Grandiose delusions are often referred to as delusions of grandeur. These are false, fixed beliefs held by an individual that they possess superior traits such as wealth, fame, and prominent social standing. Grandiose delusions are typically associated with schizophrenia, but can also be found in other mental health disorders. These can include individuals with bipolar or psychotic disorders, as well as in people with Alzheimer’s disease.
There are several contributing factors to developing delusions of grandeur. Delusions are often difficult to associate with one particular cause. There are several ideas on what may cause grandiose delusions including:
Grandiose delusions hold the false belief that something is adamantly true. Common types of delusions of grandeur include false beliefs about:
There are several conditions associated with grandiose delusions. These include the following:
People who experience grandiose delusions can be treated in a variety of different ways. The cause typically determines treatment, and can include the following:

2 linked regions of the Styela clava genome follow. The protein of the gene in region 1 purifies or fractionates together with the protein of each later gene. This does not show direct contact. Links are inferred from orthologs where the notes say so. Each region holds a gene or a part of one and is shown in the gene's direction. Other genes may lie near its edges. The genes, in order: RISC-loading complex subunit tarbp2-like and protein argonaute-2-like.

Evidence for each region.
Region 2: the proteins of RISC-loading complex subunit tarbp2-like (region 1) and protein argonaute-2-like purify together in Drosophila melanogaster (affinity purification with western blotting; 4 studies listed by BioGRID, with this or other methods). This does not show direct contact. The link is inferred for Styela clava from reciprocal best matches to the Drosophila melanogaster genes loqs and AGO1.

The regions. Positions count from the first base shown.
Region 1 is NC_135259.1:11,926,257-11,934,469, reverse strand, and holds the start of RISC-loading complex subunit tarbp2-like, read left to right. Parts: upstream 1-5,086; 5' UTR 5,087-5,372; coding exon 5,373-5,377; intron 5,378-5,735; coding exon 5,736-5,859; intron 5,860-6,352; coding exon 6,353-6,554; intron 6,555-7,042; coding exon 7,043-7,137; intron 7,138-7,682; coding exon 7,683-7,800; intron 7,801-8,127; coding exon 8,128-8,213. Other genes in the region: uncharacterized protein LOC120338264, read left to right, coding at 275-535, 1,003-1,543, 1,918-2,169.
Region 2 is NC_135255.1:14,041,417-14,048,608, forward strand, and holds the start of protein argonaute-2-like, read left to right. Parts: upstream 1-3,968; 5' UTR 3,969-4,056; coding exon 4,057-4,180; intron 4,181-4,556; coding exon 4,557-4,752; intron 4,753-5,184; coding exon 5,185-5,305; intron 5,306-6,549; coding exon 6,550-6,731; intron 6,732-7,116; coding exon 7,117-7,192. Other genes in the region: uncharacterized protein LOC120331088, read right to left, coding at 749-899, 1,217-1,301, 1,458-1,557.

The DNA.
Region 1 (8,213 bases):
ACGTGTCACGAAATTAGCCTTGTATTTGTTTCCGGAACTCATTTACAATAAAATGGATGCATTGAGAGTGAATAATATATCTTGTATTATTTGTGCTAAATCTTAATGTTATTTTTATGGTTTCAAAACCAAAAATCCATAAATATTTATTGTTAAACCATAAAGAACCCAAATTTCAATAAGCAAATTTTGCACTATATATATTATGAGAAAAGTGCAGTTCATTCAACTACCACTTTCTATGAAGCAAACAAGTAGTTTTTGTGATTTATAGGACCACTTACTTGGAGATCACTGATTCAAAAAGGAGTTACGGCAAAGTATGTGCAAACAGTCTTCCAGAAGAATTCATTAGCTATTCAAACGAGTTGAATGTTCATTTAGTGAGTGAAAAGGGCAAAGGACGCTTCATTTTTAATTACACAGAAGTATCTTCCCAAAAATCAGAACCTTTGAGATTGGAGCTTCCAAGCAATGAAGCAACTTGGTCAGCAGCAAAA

Medication: Antipsychotics are the most preferred method of medication treatment for those who suffer from grandiose delusions caused by schizophrenia. Antidepressants may be prescribed to those suffering from depression. Mood stabilisers such as lithium can also help treat grandiose delusions.
Cognitive Behavioural Therapy (CBT): CBT has shown to help treat people who experience grandiose delusions. It is used to help a person fight delusions by using rational thinking. It also helps a person to identify the thoughts that lead to delusions of grandeur.
Hospitalisation: When a person experiences grandiose delusion because of drug abuse, hospitalisation is often used to address the symptoms a person is experience. They may be given medication to help stabilise mood until they’ve gone through the phases of withdrawal.
Grandiosity typically refers to an unrealistic feeling or belief or superiority.
Delusions are false beliefs held by an individual that they adamantly believe despite evidence that proves they are not real.
Delusional disorder is a mental illness where a person has delusions without accompanying hallucinations, mood disorder, or thought disorder.
Delusions of Grandeur: Causes, Symptoms, Treatment, Mental Health Daily
A randomized controlled trial of cognitive-behavioral therapy for persistent symptoms in schizophrenia resistant to medication, Sensky T1, Turkington D, Kingdon D, Scott JL, Scott J, Siddle R, O’Carroll M, Barnes TR., PubMed